Minor British Institutions: Seaside rock

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The Independent Online

George Formby's song "My Little Stick of Blackpool Rock" was a huge hit for the buck-toothed maestro of the ukulele in 1937, the peak of rock as a desirable seaside treat. By the way, the BBC banned George's song on the grounds of its rude lyrics, including the line, "It may be sticky but I never complain, it's nice to have a nibble at it now and again", that indeed being one of the trademark attractions of seaside rock.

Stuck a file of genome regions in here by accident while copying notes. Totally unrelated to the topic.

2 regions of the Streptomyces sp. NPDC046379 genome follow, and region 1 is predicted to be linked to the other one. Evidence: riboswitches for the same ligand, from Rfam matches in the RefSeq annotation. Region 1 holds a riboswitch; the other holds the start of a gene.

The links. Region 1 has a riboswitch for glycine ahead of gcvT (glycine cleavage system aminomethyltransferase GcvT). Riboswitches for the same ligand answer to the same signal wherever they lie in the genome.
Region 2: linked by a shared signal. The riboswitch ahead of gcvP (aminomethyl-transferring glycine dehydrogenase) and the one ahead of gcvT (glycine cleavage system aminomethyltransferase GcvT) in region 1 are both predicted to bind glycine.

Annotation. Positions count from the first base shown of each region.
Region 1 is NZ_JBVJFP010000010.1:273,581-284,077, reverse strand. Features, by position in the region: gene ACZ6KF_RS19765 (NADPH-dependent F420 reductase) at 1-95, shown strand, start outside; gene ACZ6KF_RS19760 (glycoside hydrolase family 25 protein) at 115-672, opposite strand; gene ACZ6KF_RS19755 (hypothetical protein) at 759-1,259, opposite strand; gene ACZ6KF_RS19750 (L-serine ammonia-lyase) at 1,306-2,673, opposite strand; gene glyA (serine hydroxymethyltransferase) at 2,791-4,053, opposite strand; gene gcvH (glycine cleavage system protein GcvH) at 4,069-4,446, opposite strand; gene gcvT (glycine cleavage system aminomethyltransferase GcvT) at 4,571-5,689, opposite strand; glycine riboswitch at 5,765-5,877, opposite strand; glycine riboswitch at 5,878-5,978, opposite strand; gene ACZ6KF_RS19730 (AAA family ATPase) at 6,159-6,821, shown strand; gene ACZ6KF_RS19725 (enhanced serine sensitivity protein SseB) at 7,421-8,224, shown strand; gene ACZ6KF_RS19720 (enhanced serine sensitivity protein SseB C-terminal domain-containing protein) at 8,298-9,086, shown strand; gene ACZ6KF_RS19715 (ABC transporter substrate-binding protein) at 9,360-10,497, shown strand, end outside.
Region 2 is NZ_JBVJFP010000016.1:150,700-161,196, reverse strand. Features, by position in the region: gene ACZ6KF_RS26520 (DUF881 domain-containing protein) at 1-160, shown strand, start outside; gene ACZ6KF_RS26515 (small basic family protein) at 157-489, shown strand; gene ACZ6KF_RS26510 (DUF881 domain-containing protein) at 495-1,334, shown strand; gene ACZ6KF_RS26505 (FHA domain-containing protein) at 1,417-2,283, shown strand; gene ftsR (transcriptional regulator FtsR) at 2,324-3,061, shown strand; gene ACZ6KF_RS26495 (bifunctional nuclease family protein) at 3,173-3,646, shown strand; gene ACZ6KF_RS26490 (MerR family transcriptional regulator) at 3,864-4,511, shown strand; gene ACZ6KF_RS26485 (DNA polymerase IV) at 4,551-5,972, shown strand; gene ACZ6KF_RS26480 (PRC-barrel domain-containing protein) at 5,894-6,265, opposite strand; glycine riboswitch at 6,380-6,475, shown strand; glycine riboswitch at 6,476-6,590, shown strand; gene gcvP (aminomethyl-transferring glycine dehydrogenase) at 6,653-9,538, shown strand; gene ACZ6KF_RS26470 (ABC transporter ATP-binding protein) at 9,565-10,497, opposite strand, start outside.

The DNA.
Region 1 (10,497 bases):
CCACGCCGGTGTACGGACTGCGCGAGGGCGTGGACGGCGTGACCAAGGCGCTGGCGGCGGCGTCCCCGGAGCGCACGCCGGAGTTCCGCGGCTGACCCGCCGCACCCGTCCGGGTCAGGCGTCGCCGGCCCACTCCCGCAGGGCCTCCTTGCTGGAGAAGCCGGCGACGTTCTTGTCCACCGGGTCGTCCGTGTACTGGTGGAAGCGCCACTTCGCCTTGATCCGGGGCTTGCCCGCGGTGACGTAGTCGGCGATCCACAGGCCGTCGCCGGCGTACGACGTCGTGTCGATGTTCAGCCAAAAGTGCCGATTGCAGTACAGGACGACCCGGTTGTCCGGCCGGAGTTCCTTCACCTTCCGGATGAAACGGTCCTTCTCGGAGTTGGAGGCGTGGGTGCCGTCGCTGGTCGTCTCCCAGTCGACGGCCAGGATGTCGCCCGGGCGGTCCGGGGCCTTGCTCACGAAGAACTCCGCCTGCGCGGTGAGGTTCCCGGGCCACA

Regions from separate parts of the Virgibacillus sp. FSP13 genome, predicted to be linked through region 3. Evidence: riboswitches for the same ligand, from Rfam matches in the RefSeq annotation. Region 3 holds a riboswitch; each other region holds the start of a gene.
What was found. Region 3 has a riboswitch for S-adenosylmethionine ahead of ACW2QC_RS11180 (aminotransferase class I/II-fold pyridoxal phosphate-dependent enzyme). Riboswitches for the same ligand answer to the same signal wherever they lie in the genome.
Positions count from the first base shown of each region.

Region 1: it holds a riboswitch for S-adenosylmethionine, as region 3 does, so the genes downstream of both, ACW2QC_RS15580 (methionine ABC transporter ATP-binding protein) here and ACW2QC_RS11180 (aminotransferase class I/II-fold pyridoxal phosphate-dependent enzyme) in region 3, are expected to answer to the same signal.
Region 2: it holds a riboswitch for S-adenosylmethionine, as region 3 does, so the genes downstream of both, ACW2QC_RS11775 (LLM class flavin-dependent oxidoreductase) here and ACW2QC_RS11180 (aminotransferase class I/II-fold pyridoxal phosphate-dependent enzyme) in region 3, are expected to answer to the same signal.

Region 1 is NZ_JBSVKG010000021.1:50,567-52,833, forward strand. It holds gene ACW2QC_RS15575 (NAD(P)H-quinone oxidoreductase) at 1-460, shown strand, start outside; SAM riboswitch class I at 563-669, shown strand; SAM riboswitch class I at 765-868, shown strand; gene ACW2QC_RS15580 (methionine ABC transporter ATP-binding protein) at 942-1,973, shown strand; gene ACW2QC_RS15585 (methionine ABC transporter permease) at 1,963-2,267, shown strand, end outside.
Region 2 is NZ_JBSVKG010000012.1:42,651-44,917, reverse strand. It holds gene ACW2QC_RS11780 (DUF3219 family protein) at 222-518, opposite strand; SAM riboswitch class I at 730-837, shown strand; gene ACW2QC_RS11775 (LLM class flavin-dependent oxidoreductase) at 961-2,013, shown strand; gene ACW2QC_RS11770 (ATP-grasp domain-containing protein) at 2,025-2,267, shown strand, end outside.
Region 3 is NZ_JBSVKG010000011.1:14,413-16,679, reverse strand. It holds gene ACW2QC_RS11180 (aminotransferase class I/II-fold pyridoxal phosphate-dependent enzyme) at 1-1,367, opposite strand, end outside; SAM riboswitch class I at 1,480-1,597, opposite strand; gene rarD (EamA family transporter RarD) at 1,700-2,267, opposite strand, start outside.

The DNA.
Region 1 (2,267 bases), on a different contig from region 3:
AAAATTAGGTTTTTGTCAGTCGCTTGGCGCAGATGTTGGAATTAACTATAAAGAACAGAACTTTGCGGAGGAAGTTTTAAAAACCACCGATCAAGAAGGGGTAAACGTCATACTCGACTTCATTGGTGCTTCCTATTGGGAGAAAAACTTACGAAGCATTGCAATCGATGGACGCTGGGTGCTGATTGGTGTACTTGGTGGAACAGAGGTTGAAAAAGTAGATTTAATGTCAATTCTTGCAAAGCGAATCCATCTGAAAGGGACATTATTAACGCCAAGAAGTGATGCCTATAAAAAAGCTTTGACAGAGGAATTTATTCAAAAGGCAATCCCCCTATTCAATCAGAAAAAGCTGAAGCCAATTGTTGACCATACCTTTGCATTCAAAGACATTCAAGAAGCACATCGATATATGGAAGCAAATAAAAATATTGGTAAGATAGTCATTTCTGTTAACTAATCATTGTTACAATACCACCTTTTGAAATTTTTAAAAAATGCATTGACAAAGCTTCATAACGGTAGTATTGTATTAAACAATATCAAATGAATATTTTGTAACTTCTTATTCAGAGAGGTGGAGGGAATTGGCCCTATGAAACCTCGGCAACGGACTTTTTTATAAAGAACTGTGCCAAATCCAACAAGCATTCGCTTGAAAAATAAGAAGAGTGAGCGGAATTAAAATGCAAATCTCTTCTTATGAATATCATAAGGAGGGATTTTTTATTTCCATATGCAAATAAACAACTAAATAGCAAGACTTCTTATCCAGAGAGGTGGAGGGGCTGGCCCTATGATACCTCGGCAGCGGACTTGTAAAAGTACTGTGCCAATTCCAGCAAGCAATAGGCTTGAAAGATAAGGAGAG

It is made in much the same way as boiled sweets, that is with plenty of sugar, glucose and garish colourings, but this time with extra aeration and of course the magical lettering running all the way through. As a form of "pulled sugar", it dates back to the 19th century, and was earlier known as "Fair Rock", from its original market.

A chap named "Dynamite Dick" is reputed to have had the idea of adding the lettering and sending it to the coast. Rock, wrapped in Cellophane with a little picture of the resort, is surely still the best way to remember Blackpool, Brighton or Skegness.